The Mist in the Mirror After having spent nearly all his life abroad, James Monmouth returns to England, the country where he spent the first five years of his life and of which he has no memory. He plans to research a book about the explorer Conrad Vane, who has long fascinated him and whose travels he has retraced. From the moment he arrives at London’s Cross Keys Inn, odd things begin to happen. Seemingly trivial matters terrify him. A strange boy stands in the street gazing at him. And person after person advises him stay well clear of anything concerning Conrad Vane.

I did feel a chill while reading this ... but that was because the aircon on the train was overdone again. I didn’t find it particularly creepy. Initially it was all too subjective: Monmouth was, by his own admission, getting freaked out for no reason by things unlikely to alarm anyone else. Later, when clearly abnormal phenomena began to appear, it was hard to believe that he was truly scared by them, as regardless of what he felt at the time, he kept going with his enquiries afterward. Being a first-person story, if the character relating the events keeps shrugging them off it’s an open invitation to the reader to do the same. And I didn’t altogether like Monmouth; surely, after receiving that many warnings, a person of sense would have returned to London and boarded the next ship out of there.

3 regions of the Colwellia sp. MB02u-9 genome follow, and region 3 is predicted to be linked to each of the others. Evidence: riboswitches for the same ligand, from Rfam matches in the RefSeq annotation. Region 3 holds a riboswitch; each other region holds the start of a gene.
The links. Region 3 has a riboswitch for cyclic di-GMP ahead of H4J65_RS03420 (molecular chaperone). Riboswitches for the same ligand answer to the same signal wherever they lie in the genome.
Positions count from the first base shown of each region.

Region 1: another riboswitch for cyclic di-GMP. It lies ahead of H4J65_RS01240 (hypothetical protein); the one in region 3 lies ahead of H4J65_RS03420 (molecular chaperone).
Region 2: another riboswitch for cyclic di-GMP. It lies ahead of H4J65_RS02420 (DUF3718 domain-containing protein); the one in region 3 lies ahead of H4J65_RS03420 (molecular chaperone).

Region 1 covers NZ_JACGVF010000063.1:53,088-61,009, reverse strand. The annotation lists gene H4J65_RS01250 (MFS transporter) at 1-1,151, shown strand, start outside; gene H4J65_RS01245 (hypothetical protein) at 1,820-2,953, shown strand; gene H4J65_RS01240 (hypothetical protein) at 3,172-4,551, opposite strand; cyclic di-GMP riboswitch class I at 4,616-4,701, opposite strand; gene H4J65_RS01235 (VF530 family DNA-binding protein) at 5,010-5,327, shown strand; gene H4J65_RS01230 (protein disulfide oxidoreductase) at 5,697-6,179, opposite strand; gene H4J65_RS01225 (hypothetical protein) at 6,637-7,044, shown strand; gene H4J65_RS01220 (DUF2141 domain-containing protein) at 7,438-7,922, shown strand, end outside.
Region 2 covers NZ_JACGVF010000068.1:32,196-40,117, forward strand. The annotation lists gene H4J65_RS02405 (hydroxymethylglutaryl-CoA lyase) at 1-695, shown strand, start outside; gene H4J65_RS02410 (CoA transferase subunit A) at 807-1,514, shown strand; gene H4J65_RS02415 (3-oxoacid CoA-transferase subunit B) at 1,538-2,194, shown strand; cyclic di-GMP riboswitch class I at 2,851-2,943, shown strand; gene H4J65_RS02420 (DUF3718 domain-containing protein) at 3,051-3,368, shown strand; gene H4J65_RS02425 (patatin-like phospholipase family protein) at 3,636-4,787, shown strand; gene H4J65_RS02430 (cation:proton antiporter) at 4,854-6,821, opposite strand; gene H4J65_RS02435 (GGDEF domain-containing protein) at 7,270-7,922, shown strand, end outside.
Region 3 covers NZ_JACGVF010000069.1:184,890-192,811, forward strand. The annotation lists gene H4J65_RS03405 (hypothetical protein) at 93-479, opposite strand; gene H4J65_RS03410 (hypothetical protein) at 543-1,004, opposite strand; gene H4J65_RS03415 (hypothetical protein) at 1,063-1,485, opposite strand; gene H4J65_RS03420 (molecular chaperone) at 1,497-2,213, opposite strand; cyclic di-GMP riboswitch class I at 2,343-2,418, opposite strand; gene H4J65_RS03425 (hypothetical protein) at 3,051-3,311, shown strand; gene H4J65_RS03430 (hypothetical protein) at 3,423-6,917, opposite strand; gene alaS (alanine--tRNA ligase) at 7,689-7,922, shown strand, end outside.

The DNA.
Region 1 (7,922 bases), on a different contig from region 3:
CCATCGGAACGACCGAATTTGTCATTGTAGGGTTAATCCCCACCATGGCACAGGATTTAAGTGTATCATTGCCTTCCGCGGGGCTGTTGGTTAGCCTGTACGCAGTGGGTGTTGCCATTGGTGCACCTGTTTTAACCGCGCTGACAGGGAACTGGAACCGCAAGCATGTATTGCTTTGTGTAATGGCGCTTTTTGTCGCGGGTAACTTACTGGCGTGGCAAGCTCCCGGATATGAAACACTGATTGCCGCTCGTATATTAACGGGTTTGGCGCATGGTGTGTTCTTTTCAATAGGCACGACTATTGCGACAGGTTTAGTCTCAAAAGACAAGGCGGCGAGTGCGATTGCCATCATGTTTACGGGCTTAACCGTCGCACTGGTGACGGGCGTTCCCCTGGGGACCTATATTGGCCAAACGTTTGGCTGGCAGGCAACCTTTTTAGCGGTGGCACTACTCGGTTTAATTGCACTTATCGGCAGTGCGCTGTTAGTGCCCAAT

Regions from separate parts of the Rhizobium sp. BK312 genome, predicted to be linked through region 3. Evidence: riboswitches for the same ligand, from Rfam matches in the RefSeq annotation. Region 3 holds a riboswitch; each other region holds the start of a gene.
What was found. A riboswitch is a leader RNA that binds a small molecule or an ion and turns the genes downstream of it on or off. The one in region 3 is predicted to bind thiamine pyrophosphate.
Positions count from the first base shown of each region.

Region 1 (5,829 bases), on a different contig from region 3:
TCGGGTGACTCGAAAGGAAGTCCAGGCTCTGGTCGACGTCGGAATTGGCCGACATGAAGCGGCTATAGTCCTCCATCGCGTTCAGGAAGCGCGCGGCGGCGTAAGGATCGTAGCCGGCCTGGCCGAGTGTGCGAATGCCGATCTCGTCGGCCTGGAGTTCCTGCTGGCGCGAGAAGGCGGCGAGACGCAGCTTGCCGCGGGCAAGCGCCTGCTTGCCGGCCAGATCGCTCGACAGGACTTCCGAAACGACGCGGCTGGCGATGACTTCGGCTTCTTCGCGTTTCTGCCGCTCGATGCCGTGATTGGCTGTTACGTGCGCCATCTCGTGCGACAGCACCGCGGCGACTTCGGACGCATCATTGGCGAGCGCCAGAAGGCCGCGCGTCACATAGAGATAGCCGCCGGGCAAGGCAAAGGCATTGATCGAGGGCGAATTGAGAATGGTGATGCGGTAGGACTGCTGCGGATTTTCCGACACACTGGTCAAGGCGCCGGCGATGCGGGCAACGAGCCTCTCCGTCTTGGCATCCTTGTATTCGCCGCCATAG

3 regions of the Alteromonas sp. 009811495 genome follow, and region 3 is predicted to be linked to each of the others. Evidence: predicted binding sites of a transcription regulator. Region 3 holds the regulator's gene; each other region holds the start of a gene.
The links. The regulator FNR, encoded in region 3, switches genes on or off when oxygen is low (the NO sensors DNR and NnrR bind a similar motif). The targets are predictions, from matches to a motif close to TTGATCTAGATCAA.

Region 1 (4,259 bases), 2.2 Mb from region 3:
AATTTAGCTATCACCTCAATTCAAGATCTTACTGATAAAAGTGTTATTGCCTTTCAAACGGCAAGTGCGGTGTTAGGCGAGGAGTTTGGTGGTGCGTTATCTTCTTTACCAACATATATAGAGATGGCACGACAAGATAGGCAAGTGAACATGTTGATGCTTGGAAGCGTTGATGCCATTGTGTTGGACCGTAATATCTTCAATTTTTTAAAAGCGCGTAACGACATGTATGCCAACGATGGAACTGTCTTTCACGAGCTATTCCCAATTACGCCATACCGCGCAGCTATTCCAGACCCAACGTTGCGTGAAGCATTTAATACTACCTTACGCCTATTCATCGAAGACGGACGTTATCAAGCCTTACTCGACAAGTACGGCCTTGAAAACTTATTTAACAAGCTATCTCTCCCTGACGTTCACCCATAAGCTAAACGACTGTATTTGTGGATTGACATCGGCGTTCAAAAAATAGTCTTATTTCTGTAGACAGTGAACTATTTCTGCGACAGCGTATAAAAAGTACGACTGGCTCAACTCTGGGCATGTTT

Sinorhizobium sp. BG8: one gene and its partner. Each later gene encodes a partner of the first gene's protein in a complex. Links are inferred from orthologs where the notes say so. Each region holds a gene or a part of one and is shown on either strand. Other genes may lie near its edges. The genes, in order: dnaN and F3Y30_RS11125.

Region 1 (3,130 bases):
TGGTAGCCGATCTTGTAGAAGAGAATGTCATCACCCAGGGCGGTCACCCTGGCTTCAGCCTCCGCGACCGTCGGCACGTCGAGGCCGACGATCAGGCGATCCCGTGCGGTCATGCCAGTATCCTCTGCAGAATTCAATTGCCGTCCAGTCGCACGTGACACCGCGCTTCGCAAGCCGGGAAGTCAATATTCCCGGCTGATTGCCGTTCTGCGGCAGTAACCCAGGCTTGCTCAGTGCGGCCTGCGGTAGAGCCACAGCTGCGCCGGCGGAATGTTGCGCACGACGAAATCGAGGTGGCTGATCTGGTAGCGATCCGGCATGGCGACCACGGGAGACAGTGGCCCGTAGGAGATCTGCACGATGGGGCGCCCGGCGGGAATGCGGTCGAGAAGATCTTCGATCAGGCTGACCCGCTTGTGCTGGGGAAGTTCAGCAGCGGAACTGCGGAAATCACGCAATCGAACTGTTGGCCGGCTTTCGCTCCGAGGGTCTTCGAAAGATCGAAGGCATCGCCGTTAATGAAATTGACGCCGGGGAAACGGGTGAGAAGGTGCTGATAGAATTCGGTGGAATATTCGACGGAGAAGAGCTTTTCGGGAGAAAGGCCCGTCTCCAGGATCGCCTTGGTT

On the upside, it’s fabulously atmospheric. Monmouth begins his account with a passage that echoes the opening of Bleak House with rain instead of fog, and you know at once what sort of tale you’ll be reading. From dank inns to ancient college buildings to a dilapidated manor house, the settings fit the genre perfectly. The malevolence quotient increased at the end (perhaps it wasn’t the aircon after all....) but there were too many loose ends that never came close to being explained.

Rating: C+

15 October 2009

Book Review: Behold, Here's Poison by Georgette Heyer